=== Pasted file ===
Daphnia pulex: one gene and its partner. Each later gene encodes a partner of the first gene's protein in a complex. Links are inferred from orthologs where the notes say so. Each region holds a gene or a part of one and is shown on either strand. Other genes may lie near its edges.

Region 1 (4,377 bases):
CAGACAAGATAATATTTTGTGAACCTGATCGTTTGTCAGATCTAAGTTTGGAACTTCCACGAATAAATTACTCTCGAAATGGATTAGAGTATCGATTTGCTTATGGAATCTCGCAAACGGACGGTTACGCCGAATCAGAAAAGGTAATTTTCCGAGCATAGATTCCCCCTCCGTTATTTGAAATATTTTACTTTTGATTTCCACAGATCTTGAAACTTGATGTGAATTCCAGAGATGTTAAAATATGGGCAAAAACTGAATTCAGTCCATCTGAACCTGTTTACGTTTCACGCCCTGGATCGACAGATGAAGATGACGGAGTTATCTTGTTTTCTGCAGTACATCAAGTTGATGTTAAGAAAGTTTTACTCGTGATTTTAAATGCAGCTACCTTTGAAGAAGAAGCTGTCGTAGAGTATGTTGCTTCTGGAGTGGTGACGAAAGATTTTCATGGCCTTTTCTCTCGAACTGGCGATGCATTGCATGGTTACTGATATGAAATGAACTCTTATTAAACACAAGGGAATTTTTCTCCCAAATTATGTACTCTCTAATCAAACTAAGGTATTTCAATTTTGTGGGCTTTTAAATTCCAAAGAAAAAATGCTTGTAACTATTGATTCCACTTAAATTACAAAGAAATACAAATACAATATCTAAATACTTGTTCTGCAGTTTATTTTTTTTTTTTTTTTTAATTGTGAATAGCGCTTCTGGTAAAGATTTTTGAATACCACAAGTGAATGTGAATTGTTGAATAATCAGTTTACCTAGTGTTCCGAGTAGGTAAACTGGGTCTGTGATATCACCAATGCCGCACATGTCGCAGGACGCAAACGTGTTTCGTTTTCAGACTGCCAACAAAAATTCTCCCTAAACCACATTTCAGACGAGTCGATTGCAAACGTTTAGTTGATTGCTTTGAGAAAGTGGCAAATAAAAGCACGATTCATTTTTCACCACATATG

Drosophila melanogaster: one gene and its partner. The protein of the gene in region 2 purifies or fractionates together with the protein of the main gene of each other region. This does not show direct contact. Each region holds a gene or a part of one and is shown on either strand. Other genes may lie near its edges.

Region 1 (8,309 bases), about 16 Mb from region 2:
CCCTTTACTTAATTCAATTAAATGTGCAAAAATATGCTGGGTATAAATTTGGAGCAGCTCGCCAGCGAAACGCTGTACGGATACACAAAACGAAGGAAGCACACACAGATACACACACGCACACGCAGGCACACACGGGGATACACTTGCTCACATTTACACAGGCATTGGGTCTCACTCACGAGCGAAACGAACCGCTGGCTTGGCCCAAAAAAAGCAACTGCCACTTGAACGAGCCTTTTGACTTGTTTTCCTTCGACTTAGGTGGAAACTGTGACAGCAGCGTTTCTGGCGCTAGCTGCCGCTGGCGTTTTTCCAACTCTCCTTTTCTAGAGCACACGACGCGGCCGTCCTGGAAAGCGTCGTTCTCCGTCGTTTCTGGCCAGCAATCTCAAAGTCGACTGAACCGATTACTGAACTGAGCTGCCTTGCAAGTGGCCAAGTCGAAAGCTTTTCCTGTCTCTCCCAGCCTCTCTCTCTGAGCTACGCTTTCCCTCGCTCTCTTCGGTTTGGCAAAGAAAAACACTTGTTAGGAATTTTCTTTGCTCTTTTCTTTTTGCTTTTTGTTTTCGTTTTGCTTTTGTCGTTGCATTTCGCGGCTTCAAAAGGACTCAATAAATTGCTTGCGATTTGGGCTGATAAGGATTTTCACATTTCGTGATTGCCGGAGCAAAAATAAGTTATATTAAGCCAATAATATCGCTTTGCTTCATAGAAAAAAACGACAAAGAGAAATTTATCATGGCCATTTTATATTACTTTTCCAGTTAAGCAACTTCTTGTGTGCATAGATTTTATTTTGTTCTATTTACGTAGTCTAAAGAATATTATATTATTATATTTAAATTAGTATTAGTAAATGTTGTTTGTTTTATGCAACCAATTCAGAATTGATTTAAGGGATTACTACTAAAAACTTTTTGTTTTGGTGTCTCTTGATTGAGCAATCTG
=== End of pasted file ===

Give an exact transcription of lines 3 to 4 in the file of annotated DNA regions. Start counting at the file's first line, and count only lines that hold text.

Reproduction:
CAGACAAGATAATATTTTGTGAACCTGATCGTTTGTCAGATCTAAGTTTGGAACTTCCACGAATAAATTACTCTCGAAATGGATTAGAGTATCGATTTGCTTATGGAATCTCGCAAACGGACGGTTACGCCGAATCAGAAAAGGTAATTTTCCGAGCATAGATTCCCCCTCCGTTATTTGAAATATTTTACTTTTGATTTCCACAGATCTTGAAACTTGATGTGAATTCCAGAGATGTTAAAATATGGGCAAAAACTGAATTCAGTCCATCTGAACCTGTTTACGTTTCACGCCCTGGATCGACAGATGAAGATGACGGAGTTATCTTGTTTTCTGCAGTACATCAAGTTGATGTTAAGAAAGTTTTACTCGTGATTTTAAATGCAGCTACCTTTGAAGAAGAAGCTGTCGTAGAGTATGTTGCTTCTGGAGTGGTGACGAAAGATTTTCATGGCCTTTTCTCTCGAACTGGCGATGCATTGCATGGTTACTGATATGAAATGAACTCTTATTAAACACAAGGGAATTTTTCTCCCAAATTATGTACTCTCTAATCAAACTAAGGTATTTCAATTTTGTGGGCTTTTAAATTCCAAAGAAAAAATGCTTGTAACTATTGATTCCACTTAAATTACAAAGAAATACAAATACAATATCTAAATACTTGTTCTGCAGTTTATTTTTTTTTTTTTTTTTAATTGTGAATAGCGCTTCTGGTAAAGATTTTTGAATACCACAAGTGAATGTGAATTGTTGAATAATCAGTTTACCTAGTGTTCCGAGTAGGTAAACTGGGTCTGTGATATCACCAATGCCGCACATGTCGCAGGACGCAAACGTGTTTCGTTTTCAGACTGCCAACAAAAATTCTCCCTAAACCACATTTCAGACGAGTCGATTGCAAACGTTTAGTTGATTGCTTTGAGAAAGTGGCAAATAAAAGCACGATTCATTTTTCACCACATATG

Drosophila melanogaster: one gene and its partner. The protein of the gene in region 2 purifies or fractionates together with the protein of the main gene of each other region. This does not show direct contact. Each region holds a gene or a part of one and is shown on either strand. Other genes may lie near its edges.